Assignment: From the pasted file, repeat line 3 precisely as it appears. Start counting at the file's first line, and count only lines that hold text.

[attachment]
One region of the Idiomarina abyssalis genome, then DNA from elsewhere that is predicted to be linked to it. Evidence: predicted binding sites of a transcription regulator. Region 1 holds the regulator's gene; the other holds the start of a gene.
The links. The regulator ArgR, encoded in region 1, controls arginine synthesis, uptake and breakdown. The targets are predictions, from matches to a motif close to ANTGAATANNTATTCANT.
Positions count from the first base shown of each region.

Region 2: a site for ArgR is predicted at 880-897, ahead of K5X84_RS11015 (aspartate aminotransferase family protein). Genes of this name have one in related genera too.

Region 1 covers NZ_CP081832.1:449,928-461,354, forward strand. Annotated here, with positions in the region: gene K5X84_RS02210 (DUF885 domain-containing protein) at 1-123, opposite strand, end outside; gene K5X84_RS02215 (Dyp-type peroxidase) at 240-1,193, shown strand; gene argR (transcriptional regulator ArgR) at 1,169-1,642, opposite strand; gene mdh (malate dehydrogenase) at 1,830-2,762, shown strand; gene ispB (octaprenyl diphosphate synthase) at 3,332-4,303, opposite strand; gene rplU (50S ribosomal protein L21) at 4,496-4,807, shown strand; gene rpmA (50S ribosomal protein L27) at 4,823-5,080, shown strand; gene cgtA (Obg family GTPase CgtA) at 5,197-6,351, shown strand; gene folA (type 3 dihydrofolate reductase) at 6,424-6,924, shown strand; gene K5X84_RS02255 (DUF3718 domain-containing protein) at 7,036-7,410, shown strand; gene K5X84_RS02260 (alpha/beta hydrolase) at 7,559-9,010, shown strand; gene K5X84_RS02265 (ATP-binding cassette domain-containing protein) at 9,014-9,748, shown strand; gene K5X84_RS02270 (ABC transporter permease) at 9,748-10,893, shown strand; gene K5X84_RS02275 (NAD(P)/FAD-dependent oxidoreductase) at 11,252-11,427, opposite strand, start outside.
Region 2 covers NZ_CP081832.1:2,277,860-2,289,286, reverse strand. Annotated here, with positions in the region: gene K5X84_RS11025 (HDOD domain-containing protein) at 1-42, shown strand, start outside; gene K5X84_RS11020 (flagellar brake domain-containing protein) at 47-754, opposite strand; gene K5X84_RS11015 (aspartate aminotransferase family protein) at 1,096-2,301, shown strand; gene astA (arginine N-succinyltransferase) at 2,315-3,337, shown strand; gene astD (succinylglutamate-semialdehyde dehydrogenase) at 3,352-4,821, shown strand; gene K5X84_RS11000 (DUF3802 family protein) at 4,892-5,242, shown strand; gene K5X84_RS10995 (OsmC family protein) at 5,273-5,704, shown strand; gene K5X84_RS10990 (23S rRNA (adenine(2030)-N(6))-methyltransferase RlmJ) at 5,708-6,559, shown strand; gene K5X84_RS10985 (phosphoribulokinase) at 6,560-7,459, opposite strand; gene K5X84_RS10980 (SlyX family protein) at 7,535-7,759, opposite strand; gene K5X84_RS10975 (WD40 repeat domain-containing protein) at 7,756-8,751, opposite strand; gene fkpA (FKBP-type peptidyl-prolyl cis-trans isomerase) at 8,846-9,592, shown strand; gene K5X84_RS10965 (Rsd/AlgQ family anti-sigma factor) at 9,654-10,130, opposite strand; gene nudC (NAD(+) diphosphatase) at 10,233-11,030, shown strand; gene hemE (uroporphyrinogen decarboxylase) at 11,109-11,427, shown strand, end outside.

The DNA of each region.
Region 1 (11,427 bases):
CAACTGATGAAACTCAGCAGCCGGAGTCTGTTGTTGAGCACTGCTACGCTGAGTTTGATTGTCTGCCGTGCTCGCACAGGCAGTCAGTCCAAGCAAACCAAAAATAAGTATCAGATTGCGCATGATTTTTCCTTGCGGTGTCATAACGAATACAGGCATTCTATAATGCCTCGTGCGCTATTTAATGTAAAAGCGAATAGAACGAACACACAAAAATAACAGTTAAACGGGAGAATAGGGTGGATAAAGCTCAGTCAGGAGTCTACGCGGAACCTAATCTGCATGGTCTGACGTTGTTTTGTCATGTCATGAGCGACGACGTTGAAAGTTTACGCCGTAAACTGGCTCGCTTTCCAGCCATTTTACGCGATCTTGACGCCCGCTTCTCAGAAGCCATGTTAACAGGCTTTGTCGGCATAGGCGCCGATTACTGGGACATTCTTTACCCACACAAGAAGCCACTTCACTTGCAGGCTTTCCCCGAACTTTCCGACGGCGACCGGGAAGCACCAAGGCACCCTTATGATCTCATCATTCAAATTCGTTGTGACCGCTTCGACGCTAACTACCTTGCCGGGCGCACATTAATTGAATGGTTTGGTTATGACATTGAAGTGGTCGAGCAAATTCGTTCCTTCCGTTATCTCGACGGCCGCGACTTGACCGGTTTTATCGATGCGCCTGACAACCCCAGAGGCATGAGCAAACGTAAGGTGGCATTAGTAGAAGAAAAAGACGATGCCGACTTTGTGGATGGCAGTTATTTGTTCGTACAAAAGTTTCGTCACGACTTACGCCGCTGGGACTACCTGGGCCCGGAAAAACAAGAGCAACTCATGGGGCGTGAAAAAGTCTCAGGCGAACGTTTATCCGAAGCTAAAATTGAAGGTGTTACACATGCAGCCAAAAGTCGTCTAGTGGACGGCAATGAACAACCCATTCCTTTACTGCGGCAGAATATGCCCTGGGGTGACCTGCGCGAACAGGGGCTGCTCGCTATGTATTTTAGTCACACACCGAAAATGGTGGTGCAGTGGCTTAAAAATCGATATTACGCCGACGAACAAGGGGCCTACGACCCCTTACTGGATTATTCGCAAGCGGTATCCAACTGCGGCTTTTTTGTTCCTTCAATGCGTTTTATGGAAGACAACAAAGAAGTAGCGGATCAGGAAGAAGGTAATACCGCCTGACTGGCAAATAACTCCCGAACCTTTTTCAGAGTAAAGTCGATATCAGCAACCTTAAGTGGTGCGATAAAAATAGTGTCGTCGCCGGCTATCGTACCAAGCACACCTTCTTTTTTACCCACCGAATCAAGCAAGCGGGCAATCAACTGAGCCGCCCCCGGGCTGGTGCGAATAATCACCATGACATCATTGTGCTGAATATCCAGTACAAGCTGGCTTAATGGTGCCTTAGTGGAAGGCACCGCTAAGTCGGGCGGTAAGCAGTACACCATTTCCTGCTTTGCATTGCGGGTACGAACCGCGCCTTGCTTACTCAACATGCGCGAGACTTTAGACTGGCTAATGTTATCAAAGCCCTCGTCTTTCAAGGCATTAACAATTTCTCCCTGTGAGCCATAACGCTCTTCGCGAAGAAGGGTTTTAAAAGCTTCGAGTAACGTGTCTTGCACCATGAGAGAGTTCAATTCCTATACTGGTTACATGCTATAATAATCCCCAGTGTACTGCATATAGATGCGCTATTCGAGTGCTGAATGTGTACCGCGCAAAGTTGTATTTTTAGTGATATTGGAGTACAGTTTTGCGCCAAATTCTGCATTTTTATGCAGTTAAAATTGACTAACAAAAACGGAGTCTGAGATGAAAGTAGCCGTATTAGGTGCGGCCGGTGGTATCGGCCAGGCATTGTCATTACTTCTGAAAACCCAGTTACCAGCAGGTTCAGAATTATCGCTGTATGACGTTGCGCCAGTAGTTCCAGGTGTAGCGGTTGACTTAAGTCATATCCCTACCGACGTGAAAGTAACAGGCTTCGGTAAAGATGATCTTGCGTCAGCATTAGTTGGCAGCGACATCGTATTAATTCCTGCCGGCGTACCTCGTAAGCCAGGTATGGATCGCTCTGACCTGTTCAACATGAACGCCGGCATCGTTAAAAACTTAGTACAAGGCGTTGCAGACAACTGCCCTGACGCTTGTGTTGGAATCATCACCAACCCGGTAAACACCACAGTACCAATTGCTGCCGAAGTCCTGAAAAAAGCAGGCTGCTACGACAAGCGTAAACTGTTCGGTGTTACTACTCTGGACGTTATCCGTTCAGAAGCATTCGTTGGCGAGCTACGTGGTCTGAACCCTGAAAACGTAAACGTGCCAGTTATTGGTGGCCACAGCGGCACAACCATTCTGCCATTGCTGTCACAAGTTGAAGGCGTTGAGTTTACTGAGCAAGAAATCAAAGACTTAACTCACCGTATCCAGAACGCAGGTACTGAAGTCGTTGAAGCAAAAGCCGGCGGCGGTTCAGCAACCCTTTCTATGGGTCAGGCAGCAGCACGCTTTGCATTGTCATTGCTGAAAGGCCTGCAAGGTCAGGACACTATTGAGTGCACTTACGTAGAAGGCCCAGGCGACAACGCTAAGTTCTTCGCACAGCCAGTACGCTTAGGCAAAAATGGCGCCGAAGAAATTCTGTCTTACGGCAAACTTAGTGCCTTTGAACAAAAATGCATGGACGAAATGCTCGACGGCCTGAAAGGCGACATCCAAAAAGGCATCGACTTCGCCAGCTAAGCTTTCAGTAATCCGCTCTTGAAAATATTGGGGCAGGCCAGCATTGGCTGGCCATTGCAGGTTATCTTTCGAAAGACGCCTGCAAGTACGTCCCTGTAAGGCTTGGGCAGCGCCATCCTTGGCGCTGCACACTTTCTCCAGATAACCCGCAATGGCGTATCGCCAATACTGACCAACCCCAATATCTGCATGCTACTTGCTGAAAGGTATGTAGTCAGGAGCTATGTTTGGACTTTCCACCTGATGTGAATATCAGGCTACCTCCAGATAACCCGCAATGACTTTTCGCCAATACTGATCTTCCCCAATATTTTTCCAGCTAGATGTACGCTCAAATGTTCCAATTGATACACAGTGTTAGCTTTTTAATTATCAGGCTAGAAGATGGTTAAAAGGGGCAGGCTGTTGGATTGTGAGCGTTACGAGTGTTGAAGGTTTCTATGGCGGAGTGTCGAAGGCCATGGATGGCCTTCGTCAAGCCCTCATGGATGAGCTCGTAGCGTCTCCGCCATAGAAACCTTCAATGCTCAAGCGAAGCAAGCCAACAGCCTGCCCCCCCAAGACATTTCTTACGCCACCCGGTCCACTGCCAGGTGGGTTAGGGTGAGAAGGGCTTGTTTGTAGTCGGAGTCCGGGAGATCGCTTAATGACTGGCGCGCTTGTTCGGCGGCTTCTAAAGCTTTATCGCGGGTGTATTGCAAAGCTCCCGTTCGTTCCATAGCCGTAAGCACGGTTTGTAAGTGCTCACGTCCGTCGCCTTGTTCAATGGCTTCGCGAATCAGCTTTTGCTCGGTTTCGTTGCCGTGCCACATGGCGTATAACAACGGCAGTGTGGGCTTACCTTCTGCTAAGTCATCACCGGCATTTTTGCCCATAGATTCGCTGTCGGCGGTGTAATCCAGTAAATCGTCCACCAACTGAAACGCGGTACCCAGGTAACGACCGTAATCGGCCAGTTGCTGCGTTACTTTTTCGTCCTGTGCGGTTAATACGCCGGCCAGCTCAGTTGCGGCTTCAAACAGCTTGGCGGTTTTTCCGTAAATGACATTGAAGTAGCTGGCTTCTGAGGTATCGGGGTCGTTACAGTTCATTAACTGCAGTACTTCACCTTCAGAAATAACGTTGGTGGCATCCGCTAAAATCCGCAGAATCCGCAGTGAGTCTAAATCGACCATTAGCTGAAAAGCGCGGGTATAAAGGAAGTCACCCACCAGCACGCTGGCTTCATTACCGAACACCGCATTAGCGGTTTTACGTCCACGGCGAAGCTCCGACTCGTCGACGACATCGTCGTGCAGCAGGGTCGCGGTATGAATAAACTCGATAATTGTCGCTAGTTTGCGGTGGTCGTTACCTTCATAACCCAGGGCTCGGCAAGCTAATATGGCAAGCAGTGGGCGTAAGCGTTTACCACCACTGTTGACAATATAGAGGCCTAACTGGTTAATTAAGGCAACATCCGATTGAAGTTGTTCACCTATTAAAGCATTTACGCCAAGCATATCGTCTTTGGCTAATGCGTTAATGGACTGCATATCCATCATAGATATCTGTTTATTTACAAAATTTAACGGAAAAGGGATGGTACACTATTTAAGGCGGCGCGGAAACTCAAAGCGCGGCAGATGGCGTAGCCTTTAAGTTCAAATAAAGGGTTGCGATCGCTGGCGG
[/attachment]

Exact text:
Positions count from the first base shown of each region.